Entire forests have died to supply offices with printing paper, only for much of it to end up in the trash. The average office discards 20,000 sheets of paper each year, and only half of that is recovered for recycling. The other half is lost to landfills, where they decompose and release methane, a heat-trapping gas, into the atmosphere. The most sustainable approach to this problem is to avoid printing altogether. But if that’s not an option, choose double-sided printing to save paper, and review your document carefully to avoid needless prints. Jacobs uses FollowMe Printing, a software that sends print jobs to a shared queue, allowing users to cancel the request at any time from a secure device. Creating an extra step in the printing process will urge employees to reconsider whether printing is really necessary.
Given the abundance of food in the U.S., it comes as no surprise that almost half of it ends up in the garbage. Roughly 30% of the average American’s waste in a day consists of food scraps. Left to decompose in a landfill, this food waste releases methane gas, due to lack of oxygen, which in turn fuels greenhouse gas emissions that contribute to global warming. A composting service makes avoiding this situation easy. You simply toss your scraps into a bin, and someone picks it up for you at the end of the week. Voilà, problem solved.
For Orlando-based businesses, O-Town Compost is a great option. The service provides a sleek, stainless-steel bin, with a compostable liner, which helps avoid contamination and prevents odors. The program also provides instructions on items that can and can’t be composted, along with quarterly reports to track your office’s waste diversion progress. Before purchasing a composting service, however, ask around the office to see if anyone composts at home. You may find a few volunteers who would gladly take food scraps to add to their compost heap.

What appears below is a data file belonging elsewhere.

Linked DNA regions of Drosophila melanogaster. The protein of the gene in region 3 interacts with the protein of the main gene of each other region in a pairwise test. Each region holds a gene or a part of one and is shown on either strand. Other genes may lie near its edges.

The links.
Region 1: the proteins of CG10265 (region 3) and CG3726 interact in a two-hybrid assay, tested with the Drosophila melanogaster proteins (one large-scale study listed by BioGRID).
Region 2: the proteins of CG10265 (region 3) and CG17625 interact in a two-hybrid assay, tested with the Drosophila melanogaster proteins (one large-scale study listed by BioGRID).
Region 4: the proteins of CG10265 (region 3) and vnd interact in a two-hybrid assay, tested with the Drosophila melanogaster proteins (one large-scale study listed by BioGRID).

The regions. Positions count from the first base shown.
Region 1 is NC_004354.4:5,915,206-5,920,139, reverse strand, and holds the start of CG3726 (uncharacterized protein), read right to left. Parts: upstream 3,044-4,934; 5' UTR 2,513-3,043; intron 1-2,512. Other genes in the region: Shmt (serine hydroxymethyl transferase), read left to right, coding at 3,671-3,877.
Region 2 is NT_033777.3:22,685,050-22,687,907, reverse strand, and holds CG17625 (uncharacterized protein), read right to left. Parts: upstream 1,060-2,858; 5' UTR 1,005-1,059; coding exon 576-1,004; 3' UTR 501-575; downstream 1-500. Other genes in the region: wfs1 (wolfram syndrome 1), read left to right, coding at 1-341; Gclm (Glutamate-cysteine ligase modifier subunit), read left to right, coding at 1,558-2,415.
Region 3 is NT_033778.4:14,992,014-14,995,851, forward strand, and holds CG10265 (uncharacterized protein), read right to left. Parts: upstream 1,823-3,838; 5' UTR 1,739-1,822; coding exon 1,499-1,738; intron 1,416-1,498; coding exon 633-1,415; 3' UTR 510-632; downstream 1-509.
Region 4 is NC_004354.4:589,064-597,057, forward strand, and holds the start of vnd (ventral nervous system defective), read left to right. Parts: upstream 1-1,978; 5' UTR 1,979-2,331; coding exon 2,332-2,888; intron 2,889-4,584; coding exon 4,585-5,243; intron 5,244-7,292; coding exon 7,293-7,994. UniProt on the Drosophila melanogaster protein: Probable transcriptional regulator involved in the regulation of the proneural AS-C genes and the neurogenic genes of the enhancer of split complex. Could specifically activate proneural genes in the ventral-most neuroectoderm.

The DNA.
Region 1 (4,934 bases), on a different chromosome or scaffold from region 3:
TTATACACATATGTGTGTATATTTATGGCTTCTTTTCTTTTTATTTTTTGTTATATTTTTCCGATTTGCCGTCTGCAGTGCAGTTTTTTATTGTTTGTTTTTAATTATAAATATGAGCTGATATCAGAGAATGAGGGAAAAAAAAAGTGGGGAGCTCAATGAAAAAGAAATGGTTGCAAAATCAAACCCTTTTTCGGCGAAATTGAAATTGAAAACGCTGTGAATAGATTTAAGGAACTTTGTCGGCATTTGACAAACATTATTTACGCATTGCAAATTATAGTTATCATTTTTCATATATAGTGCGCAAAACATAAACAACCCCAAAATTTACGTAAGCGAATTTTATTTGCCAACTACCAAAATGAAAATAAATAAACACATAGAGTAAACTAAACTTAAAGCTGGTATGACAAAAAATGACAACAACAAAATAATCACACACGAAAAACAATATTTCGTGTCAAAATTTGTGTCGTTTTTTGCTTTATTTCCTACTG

Perhaps the best way to devise a pitch that promotes eco-friendly workplace practices is to take a technical approach: assess the problem, find areas for improvement and prepare a business case. What are the upfront costs versus long-term savings? Are the logistics of the plan realistic? What could the company do with the additional money saved? When you pitch your plan to your boss, highlight opportunities for positive PR. For many enterprises, and recently politicians, sustainability has vaulted to the top of the agenda as a foremost issue. Seize the moment by illustrating how your company can send a powerful public message at a time when its needed most—before global heating destroys the planet. “Change usually starts with one person speaking out and saying that there’s a problem,” Salcedo says. “Be the person who speaks up.”